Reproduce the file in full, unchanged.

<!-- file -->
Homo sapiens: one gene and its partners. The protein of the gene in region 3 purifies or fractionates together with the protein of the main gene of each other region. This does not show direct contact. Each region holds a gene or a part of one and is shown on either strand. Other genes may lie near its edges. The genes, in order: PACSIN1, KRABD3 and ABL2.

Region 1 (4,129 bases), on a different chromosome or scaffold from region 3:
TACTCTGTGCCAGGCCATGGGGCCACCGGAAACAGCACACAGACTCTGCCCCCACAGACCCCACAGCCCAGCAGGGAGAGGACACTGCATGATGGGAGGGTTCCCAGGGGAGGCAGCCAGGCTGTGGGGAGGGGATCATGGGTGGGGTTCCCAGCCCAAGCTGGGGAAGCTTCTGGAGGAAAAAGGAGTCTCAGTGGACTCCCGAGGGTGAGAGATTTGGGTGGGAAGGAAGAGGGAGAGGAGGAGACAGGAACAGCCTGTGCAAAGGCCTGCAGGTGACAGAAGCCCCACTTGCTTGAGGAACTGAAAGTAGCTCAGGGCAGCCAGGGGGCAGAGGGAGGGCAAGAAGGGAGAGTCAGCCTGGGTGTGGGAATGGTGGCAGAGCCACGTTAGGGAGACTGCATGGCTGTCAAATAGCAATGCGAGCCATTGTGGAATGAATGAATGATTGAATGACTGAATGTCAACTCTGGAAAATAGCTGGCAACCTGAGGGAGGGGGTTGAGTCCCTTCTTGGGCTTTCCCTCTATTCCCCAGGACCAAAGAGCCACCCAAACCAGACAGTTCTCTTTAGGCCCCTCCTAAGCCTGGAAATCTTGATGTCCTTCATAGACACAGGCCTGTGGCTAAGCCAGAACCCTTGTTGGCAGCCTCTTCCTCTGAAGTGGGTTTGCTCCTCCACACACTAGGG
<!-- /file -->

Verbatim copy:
Homo sapiens: one gene and its partners. The protein of the gene in region 3 purifies or fractionates together with the protein of the main gene of each other region. This does not show direct contact. Each region holds a gene or a part of one and is shown on either strand. Other genes may lie near its edges. The genes, in order: PACSIN1, KRABD3 and ABL2.

Region 1 (4,129 bases), on a different chromosome or scaffold from region 3:
TACTCTGTGCCAGGCCATGGGGCCACCGGAAACAGCACACAGACTCTGCCCCCACAGACCCCACAGCCCAGCAGGGAGAGGACACTGCATGATGGGAGGGTTCCCAGGGGAGGCAGCCAGGCTGTGGGGAGGGGATCATGGGTGGGGTTCCCAGCCCAAGCTGGGGAAGCTTCTGGAGGAAAAAGGAGTCTCAGTGGACTCCCGAGGGTGAGAGATTTGGGTGGGAAGGAAGAGGGAGAGGAGGAGACAGGAACAGCCTGTGCAAAGGCCTGCAGGTGACAGAAGCCCCACTTGCTTGAGGAACTGAAAGTAGCTCAGGGCAGCCAGGGGGCAGAGGGAGGGCAAGAAGGGAGAGTCAGCCTGGGTGTGGGAATGGTGGCAGAGCCACGTTAGGGAGACTGCATGGCTGTCAAATAGCAATGCGAGCCATTGTGGAATGAATGAATGATTGAATGACTGAATGTCAACTCTGGAAAATAGCTGGCAACCTGAGGGAGGGGGTTGAGTCCCTTCTTGGGCTTTCCCTCTATTCCCCAGGACCAAAGAGCCACCCAAACCAGACAGTTCTCTTTAGGCCCCTCCTAAGCCTGGAAATCTTGATGTCCTTCATAGACACAGGCCTGTGGCTAAGCCAGAACCCTTGTTGGCAGCCTCTTCCTCTGAAGTGGGTTTGCTCCTCCACACACTAGGG